Fresh Pineapple Upside Down Cake
A lovely pineapple upside-down cake recipe that’s extremely simple to make. We love this vanilla cake topped with fresh pineapple baked in brown sugar and butter. Jump to the Fresh Pineapple Upside Down Cake Recipe or read on to see our tips for making it.
Use Fresh Pineapple for the Best Pineapple Cake
The batter is lightly scented with vanilla and citrus. The gooey topping is made of butter, brown sugar, warm cinnamon, and fresh pineapple. Simple and delicious! We absolutely love serving this cake warm with a little whipped cream, but ice cream would be just as delicious. Think of this as a “modernized” version of classic pineapple upside-down cake.
There’s no caramel on top, instead this cake has a moist, delicious, and gooey topping. The cake itself is also a little more airy than the classic.
As the cake bakes, the pineapple releases some of it’s juices and sweetness which runs out into the brown sugar topping. So when we can, we use fresh pineapple, which is a little lighter in flavor than canned.
If you’re in a pinch, canned pineapple will work, just be sure to use pineapple in the lightest syrup you can find. Otherwise, we have found the cake becomes too sweet for our taste.
After serving this to a few friends we were asked where the cherries were (something commonly added to pineapple cakes). For us, we’re happy to skip them, but if an upside-down pineapple cake seems naked without them, add them.
Frequently Asked Questions
Why separate the eggs? The recipe asks that you separate the eggs, and then add the yolks at a different time as the whites. This method produces the best cake texture.
For this recipe, you do not need to whip the egg whites (a common technique when separating eggs for use in light and airy cakes.) Instead, we are going out of our way not to whip the whites, which is why they are added at the end. We have tried this recipe using whole eggs and found it to be inferior (the batter also overflowed the cake pan).
Can I double the recipe? We have only tested the recipe as written, however, you should be able to double the recipe and use a 9-inch by 13-inch pan.
Can I use canned pineapple? We prefer fresh pineapple in this cake, but canned pineapple can be used. For the best results, use canned pineapple in a light syrup. Heavier syrups make the pineapple sweeter, which will then make the cake too sweet.
- This cake recipe calls for a 1/4 of a pineapple, this Spicy Avocado Pineapple Salsa would be perfect for using up the rest.
- This Incredibly Moist Carrot Cake with an ultra-creamy cream cheese frosting is a must make!
Recipe updated, originally posted June 2013. Since posting this in 2013, we have tweaked the recipe to be more clear. – Adam and Joanne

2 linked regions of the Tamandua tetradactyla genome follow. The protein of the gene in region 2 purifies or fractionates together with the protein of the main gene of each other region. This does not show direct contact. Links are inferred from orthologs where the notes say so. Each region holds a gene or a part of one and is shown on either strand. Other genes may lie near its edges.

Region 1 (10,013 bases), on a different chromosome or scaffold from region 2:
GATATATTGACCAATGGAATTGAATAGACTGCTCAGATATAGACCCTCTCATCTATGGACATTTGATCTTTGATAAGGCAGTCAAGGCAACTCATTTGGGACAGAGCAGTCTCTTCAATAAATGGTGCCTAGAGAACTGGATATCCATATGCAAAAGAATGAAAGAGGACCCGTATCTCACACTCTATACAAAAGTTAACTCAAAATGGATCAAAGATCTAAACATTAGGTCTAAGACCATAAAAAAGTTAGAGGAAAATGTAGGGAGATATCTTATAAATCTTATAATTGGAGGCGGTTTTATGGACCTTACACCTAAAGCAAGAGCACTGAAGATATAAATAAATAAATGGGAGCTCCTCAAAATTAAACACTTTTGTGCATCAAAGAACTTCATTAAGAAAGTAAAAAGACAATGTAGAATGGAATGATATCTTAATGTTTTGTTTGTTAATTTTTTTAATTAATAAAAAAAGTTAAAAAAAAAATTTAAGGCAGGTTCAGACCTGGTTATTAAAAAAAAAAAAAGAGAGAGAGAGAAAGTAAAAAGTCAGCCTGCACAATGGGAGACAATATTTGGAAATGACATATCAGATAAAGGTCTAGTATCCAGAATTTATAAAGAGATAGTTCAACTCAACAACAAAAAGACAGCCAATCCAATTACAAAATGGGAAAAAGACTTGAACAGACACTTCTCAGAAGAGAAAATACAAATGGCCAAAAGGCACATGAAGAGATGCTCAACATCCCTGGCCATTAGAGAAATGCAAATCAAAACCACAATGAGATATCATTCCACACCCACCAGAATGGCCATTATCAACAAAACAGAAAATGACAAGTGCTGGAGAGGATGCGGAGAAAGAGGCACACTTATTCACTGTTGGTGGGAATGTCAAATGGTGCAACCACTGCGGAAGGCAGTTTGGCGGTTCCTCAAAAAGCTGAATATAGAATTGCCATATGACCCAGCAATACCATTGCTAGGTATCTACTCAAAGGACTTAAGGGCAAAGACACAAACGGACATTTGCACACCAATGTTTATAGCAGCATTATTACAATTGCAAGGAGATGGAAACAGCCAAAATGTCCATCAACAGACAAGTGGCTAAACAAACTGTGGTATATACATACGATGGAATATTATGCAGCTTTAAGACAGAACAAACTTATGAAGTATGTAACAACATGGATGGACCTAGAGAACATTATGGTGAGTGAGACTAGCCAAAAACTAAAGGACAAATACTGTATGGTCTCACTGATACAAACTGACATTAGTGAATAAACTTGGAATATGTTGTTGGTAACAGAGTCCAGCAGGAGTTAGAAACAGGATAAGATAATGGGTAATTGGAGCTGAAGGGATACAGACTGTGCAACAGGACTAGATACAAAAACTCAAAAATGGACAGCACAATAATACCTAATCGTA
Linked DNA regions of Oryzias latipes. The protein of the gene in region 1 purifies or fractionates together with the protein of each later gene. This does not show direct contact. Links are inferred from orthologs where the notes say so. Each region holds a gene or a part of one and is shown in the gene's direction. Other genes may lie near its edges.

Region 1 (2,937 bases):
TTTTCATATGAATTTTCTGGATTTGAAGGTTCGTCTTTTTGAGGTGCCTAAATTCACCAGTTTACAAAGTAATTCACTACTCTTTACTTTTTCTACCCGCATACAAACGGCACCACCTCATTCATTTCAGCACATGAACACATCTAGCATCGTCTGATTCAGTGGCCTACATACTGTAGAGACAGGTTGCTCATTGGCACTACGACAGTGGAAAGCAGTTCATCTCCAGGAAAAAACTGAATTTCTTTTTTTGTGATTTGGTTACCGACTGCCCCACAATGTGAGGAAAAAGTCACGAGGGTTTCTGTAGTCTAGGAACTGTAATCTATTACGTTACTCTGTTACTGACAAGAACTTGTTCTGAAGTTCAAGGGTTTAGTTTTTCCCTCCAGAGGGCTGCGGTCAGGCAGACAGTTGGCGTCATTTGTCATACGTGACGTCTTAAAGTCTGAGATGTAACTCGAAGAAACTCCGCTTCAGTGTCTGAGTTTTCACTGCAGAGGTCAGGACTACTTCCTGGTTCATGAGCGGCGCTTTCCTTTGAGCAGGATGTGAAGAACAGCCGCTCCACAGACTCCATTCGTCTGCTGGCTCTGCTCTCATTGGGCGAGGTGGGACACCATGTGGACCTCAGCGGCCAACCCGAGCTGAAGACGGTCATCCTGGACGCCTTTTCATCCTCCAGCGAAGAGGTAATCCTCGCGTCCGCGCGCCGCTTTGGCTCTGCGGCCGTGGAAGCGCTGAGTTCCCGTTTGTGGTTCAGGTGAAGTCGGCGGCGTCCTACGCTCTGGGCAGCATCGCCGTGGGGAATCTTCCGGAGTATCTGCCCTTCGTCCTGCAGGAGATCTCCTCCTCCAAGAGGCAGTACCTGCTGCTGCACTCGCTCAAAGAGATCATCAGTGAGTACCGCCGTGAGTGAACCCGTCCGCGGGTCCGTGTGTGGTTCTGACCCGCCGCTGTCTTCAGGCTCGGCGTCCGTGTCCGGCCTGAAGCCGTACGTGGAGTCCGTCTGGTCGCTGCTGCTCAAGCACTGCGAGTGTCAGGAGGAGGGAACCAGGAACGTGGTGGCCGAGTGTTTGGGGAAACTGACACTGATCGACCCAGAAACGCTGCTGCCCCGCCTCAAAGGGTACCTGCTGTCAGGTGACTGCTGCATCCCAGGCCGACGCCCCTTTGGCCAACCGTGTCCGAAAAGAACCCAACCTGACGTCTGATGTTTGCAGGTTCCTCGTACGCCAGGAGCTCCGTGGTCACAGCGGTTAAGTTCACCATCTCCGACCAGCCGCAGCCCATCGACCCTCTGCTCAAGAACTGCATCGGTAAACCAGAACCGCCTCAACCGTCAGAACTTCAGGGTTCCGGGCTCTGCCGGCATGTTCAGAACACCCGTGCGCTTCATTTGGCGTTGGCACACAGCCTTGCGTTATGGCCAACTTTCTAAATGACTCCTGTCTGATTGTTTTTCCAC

Fresh Pineapple Upside Down Cake
We love this simple pineapple upside down cake! For the best results, use fresh pineapple. If you only have access to canned pineapple, use pineapple in the lightest syrup you can find. Otherwise, we have found the cake becomes too sweet for our taste.
Why separate the eggs? The recipe asks that you separate the eggs, and then add the yolks at a different time as the whites. This method produces the best cake texture. For this recipe, you do not need to whip the egg whites (a common technique when separating eggs for use in light and airy cakes.) Instead, we are going out of our way not to whip the whites, which is why they are added at the end. We have tried this recipe using whole eggs and found it to be inferior (the batter also overflowed the cake pan).
You Will Need
12 tablespoons (170 grams) unsalted butter, softened (1 1/2 sticks)
1/2 cup (100 grams) lightly packed brown sugar
2 teaspoons lime or lemon zest
1/2 teaspoon ground cinnamon
8 ounces (225 grams) fresh pineapple, cut into 1/2-inch-thick wedges (about 1/4 pineapple)
1 cup (200 grams) granulated sugar
2 large eggs, separated
1 teaspoon vanilla extract
2 teaspoons baking powder
1/4 teaspoon fine sea salt
1 1/2 cups (195 grams) all-purpose flour
1/2 cup (125 grams) sour cream or plain yogurt
- Make Batter
- To Finish
Position an oven rack in the lower third of the oven and heat oven to 350 degrees Fahrenheit.
Using the back of a spoon, spread 4 tablespoons of the butter over the bottom of a 9-inch cake pan. Scatter the brown sugar and cinnamon evenly over butter. Arrange the pineapple wedges in one even layer over the butter and sugar.
In a large bowl, beat the remaining 8 tablespoons of butter, granulated sugar and zest with an electric mixer on high speed until light and fluffy, 2 to 3 minutes. Add the egg yolks and vanilla and beat until smooth.
In a medium bowl, whisk or sift the flour with the baking powder and salt. Mix in a third of the flour mixture until only a few streaks of flour remain then mix in the remaining flour. Add the egg whites and sour cream and mix just until smooth.
Spoon cake batter on top of the pineapple and spread into an even layer. Bake for 35 to 40 minutes or until a toothpick inserted in the center of the cake comes out clean.
Cool cake in the pan for 5 minutes then run a knife around the edges and invert it onto a plate to cool. If some pineapple slices stick to the pan, use a spatula to transfer them back on top of the cake and spread a little of the gooey brown sugar sauce over them to cover it up.
Serve warm or at room temperature. Refrigerate leftover cake up to 3 days. You can also rewarm slices in the microwave for about 10 seconds.
Adam and Joanne's Tips
- Leftover Pineapple: Beyond enjoying juicy pineapple in fruit salads or alone, you can also broil slices or sear slices in a pan with some butter. Serve warm with a little whipped cream or ice cream.
- Recipe adapted and inspired from Alice Medrich’s “Sinfully Easy Delicious Desserts”
- Nutrition facts: The nutrition facts provided below are estimates. We have used the USDA database to calculate approximate values.